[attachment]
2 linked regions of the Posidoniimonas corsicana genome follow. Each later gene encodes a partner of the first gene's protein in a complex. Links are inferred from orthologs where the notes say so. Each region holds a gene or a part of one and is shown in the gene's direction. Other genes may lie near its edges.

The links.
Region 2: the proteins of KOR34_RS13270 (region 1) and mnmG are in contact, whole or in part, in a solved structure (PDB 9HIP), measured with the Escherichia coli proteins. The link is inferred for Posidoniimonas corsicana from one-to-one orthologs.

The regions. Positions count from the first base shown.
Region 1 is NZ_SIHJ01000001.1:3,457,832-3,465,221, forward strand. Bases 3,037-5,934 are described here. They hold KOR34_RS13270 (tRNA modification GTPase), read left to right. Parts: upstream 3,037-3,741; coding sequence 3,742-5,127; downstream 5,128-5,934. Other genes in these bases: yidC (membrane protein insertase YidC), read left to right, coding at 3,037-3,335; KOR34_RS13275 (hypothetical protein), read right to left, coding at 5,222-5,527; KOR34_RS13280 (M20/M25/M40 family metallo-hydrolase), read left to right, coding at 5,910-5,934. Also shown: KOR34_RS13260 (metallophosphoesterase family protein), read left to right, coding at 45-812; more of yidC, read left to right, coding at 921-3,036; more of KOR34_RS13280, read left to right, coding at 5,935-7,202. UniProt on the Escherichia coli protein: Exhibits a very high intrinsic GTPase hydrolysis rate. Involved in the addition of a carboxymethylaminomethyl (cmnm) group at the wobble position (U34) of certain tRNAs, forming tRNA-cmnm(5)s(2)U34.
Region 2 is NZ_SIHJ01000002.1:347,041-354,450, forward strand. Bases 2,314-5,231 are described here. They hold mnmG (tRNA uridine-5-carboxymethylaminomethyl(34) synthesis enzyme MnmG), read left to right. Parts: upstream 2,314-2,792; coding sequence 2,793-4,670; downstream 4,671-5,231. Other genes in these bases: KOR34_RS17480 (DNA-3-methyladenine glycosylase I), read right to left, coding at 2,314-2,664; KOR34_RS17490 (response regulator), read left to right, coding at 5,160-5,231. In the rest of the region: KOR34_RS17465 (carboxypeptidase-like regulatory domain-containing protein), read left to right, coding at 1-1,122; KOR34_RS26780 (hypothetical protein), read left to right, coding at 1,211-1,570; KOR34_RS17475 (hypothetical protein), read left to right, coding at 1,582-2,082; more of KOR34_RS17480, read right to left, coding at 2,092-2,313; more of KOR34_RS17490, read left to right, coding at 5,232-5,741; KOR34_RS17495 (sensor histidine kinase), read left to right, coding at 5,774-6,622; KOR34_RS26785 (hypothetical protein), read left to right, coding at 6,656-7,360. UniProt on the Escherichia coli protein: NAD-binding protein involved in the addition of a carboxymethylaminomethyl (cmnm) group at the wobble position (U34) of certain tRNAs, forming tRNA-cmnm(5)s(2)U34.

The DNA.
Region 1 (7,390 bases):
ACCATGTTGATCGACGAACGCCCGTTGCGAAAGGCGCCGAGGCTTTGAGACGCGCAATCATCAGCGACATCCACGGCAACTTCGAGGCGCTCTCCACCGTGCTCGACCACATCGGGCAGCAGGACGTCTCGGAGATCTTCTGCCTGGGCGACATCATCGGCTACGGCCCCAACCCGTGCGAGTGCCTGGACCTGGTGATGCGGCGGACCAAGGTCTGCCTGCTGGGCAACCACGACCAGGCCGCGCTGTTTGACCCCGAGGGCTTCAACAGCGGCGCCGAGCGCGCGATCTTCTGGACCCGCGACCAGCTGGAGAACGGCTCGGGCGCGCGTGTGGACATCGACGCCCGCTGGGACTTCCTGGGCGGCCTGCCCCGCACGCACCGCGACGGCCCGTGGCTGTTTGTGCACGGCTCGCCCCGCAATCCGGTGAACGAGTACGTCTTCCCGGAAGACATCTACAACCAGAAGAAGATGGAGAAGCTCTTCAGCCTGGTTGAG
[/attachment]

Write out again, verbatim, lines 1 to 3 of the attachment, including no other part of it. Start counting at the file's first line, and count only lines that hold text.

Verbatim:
2 linked regions of the Posidoniimonas corsicana genome follow. Each later gene encodes a partner of the first gene's protein in a complex. Links are inferred from orthologs where the notes say so. Each region holds a gene or a part of one and is shown in the gene's direction. Other genes may lie near its edges.

The links.
Region 2: the proteins of KOR34_RS13270 (region 1) and mnmG are in contact, whole or in part, in a solved structure (PDB 9HIP), measured with the Escherichia coli proteins. The link is inferred for Posidoniimonas corsicana from one-to-one orthologs.